Diaspora inflows climb to record Sh274 billion

Each of the Kenyans living and working abroad sent home about Sh100,000 last year, raising remittances by almost 40 per cent.

Kenya’s diaspora population, estimated at three million, remitted cumulative inflows of $2.697 billion (Sh274.2 billion) in the 12 months to December last year, up from $1.947 billion (Sh197.9 billion) in the same period in 2017, reflecting a 39 per cent growth.

According to the Central Bank of Kenya (CBK) statistical bulleting released on Friday, North America accounted for 45 per cent of the cash sent home followed by Europe (32 per cent) while the rest of the world accounted for 23 per cent of total remittances.

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“Remittance inflows improved to $244 million (Sh24 billion) in December 2018, which was 20 per cent higher than in December 2017,” said the regulator. Kenyans living abroad are an important source of dollars in the economy which are important in maintaining the stability of the local currency and driving up investments.

In fact, diaspora cash has become Kenya’s top foreign exchange earner, almost catching up with total exports, which stand at $4.9 billion (Sh494.9 billion) and more than tea ($1 billion - Sh101 billion), cut flowers ($674 million - Sh68 billion) and coffee ($219 million - Sh22 billion).

CBK relies on formal channels, mainly banks, although there are many informal channels to send money home, including cash, mobile money, barter and hawalas, where money is paid to an agent who then instructs an associate in the relevant country or area to pay the final recipient.

It is estimated that for every dollar recorded in the formal channels, there is an equal non-formal remittance, which would put money from abroad significantly higher.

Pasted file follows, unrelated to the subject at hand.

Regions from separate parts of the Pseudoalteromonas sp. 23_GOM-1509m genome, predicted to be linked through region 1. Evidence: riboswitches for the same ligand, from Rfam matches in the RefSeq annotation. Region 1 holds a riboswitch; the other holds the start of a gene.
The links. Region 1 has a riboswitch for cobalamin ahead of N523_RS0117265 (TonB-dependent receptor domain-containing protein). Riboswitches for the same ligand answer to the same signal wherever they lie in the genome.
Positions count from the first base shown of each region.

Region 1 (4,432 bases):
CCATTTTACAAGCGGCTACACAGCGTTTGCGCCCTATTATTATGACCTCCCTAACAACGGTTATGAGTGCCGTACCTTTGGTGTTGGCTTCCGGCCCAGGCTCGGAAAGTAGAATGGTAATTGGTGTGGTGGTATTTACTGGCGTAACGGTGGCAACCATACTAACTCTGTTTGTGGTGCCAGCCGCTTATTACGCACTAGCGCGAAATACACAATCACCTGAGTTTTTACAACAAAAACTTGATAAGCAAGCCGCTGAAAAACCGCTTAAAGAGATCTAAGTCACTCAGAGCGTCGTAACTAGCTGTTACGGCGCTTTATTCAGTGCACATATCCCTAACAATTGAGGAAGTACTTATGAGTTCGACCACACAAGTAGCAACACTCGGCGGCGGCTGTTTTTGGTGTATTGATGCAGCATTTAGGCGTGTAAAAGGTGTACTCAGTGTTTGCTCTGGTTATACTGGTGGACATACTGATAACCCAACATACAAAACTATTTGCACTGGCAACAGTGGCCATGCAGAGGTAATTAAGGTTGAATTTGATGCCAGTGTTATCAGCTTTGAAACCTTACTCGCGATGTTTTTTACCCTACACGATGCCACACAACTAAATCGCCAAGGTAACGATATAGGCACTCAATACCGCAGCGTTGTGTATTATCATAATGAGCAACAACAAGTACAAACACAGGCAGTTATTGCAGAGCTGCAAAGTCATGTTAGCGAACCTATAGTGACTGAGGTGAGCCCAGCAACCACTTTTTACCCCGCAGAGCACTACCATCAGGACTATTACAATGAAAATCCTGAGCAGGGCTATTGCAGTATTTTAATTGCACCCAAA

Whether last year’s momentum of formal remittances will be sustained will depend on how the spike is explained.

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Analysts say the unusual spike in dollar inflows could have been occasioned by the tax amnesty announced by Finance Cabinet Secretary Henry Rotich on money stashed abroad.

In just three months last year, wealthy Indian families brought back more than Sh5.9 billion from banks in India’s Gujarat state under the extended tax amnesty.

According to the Times of India, quarterly data compiled by State Level Bankers Committee in Gujarat showed that billions of shillings were withdrawn between April and June.

“Bank officials and tax experts believe that a staggering Rs 1,000 crore (Sh13.9 billion) in non-resident Gujarati deposits have been withdrawn from Kutch banks since December 2017,” reported the newspaper.

Majority of the withdrawals have been recorded in Bhuj and Mandvi talukas native to Gujaratis who have settled in Africa.

“They are meant to avoid penalty or tax on their income stashed outside Kenya,” said the newspaper.
Despite this spike, CBK has maintained that the dollar inflows are not linked to the tax holiday offered by CS Rotich.

Governor Patrick Njoroge dismissed speculation that the exponential growth in remittances was as a result of the blanket tax amnesty that absolved even corrupt proceeds to encourage repatriation. “The issue that I do not agree with is that tax amnesty has been dramatic. We have not seen that level of inflows from the tax amnesty.”

In 2016, the Tax Procedures Act was amended to provide a tax amnesty on income declared for the year 2016 by a person who earned taxable income outside Kenya.

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